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As a composer who finds the time to write at least ten albums a year on average, it's understandable that many of Valery Av's creations cannot necessarily be considered revolutions in his sound. Although there has been a gradual change (and some might say 'improvement') from heavy upbeat metal to more ambient and experimental sounds, developments from album to album are generally minuscule, at times even regressing back to older styles. 'Madinat al-Mayyit' was the album that closed out 2009 for Senmuth, and while certainly an able ethnic album on it's own, it is still only retracing ground covered years ago, and now time and time again.
Upon first listen, I instantly recognized this as having alot in common with sound with an earlier album 'Path Of Satiam.' Being one of my most enjoyed releases from Senmuth thus far, 'Path Of Satiam' had many of the things that makes Senmuth an interesting musical project. What 'Madinat al-Mayyit' seems to do is take the same style, but add a dimension of doom metal into it. While this does work to varying effects on the music here, the songwriting here isn't nearly as good as 'Satiam' and in parts, even feels completely ripped off the parent album... Hell, 'Baalbek' feels like a note for note rendition of a 'Satiam' song! The totally derivative nature of this album aside, it is a welcome addition to Senmuth, and while the musical ideas here aren't catchy by any standard, there are some very interesting moments scattered about.
The execution and production here is nothing special, but functional and pushes the composition forward quite well. The instruments here sound more authentic than they usually do on a Senmuth record, and the music is generally driven by Senmuth's palette of Middle- Eastern instrument sounds.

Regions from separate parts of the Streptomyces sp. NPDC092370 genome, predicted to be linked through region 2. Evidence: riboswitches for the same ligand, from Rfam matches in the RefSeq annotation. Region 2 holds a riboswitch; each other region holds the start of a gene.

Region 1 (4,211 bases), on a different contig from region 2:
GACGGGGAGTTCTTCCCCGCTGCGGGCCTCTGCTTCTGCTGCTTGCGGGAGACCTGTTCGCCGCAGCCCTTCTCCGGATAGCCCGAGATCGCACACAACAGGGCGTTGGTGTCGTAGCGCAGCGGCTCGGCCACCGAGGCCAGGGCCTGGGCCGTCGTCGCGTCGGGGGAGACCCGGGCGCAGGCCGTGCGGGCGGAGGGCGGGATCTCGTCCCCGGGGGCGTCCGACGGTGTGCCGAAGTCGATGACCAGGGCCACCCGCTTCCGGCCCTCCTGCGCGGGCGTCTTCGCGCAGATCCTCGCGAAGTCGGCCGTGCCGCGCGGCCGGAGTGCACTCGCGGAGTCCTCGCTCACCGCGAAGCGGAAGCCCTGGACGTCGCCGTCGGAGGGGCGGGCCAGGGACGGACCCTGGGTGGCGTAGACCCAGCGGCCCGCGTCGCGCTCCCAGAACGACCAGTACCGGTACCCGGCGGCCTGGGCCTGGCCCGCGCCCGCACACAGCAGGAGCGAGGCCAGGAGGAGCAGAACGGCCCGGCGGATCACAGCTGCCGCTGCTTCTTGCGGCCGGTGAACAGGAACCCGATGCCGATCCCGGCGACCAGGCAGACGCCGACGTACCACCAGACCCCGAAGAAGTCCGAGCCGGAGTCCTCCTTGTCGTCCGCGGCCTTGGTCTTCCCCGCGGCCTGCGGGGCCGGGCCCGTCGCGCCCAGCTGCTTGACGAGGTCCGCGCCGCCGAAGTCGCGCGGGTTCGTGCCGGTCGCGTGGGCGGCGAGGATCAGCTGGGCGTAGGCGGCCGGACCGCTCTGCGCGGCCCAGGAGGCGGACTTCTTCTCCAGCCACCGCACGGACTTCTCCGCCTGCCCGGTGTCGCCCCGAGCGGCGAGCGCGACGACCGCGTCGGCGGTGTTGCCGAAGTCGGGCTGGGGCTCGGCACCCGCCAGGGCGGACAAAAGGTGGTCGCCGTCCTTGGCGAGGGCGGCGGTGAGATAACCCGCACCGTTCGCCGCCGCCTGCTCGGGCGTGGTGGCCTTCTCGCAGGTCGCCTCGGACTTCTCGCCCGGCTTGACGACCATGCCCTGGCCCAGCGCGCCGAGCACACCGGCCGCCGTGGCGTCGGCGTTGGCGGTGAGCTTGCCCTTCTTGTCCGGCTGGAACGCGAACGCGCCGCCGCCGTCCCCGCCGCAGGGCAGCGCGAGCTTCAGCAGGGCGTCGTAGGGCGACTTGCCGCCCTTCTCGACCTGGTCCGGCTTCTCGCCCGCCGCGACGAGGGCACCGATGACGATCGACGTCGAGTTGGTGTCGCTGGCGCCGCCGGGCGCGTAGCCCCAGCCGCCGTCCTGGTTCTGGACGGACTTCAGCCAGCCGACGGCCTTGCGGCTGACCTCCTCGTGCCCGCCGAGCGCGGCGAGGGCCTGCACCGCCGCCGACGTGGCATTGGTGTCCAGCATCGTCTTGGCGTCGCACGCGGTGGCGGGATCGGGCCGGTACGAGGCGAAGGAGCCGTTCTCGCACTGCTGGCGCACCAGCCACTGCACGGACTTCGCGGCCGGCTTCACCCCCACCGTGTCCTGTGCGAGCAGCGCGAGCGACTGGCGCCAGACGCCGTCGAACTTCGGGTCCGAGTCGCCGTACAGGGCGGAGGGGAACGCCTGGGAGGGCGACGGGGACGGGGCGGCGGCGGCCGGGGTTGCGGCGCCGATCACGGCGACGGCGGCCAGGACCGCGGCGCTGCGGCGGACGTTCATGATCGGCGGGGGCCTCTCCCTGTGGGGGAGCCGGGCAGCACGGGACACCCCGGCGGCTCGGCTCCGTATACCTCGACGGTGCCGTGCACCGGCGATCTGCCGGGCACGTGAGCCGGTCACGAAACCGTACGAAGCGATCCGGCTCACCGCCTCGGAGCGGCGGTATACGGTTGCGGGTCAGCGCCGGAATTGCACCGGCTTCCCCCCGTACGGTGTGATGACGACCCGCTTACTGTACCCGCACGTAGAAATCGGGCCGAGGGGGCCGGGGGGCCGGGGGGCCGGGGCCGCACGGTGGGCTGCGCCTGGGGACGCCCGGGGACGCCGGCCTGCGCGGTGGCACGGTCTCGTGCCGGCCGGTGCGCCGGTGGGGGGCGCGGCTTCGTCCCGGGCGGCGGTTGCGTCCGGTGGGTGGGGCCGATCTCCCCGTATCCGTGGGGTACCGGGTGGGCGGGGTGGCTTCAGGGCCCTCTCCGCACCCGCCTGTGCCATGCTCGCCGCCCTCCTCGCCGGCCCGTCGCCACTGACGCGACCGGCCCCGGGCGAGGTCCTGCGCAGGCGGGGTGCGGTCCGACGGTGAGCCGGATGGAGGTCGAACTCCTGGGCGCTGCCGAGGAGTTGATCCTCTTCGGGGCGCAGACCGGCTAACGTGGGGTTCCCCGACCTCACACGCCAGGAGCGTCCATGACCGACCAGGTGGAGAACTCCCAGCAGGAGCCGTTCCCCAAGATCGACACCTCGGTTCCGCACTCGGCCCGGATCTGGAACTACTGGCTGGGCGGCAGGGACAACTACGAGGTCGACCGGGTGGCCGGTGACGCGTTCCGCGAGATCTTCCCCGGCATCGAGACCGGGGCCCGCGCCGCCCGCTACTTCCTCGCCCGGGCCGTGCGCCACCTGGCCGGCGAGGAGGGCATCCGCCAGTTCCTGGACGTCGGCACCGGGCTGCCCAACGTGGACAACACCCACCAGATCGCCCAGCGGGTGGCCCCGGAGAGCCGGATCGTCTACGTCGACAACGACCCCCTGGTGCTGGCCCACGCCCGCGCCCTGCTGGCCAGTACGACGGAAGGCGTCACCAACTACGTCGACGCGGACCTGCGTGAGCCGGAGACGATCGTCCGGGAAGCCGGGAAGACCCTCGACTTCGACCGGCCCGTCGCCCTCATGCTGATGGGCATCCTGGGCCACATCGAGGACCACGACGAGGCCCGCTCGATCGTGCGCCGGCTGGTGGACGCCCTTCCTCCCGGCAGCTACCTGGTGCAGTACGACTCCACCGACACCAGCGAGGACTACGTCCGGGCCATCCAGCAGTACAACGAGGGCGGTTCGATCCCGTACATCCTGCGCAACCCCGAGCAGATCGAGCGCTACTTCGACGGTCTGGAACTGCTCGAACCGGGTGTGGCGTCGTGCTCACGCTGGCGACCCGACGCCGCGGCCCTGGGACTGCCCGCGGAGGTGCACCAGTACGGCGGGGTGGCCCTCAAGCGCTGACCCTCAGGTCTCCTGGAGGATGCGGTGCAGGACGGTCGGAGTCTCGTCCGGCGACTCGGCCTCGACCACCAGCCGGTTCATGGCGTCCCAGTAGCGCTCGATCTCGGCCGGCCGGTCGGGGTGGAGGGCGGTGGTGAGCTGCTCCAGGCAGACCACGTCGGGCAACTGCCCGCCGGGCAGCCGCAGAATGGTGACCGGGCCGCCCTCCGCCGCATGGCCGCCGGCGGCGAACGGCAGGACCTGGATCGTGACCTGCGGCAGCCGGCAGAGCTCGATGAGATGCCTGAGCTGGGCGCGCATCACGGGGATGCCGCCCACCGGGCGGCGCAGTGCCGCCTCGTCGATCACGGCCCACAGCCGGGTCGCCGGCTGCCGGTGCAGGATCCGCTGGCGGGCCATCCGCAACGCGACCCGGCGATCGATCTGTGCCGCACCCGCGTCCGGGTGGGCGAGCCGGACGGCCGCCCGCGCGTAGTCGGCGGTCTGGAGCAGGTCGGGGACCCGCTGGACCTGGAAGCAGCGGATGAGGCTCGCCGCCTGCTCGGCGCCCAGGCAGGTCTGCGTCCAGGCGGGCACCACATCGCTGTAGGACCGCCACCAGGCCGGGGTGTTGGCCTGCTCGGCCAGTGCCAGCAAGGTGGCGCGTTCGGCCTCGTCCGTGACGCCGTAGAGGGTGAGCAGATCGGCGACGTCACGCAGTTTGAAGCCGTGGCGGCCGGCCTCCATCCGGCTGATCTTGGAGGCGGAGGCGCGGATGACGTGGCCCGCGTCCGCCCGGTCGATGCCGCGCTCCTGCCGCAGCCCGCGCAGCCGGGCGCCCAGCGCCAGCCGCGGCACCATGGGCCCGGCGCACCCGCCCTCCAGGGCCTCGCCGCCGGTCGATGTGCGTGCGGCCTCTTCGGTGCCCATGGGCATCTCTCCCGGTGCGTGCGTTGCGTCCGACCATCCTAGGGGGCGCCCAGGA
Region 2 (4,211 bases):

Arabic for 'dead city,' Senmuth's 'Madinat al-Mayyit' does stand out musically from many of the other pieces Senmuth has to offer, but it fails to crawl out of the shadow of it's predecessor 'Path Of Satiam.'
Arguably, one of the most thrown around terms in music could be considered "soul". When describing a particular instrument or song, I've often heard many a music fan claim an instrument has a very "soulful" sound, which more or less didn't help in their description of the music at all. I think at the time I was just ignorant to the ability of a musical instrument to have "soul". Now, don't get me wrong, prior to hearing this album I'd heard plenty of songs with such a description and recognized playing of the soulful sort. But this album really is an exercise in making music with that kind of force, that kind of personality.
Essentially, this album is not overtly complex in a technical sense. Rhythmically and layerwise, there are indeed many different melodies melding and mixing at once, but they stay within the realm of straightforward yet winding composition. Where one melody ends, another begins with seamless transition that would appear to carry forward the previous one. Continuity is huge here, and it's without a doubt a strong point of the work. However, even the most solidly played music still has to have some kind of charm to it's production value or it becomes an empty, hollowed out shell of media garbage.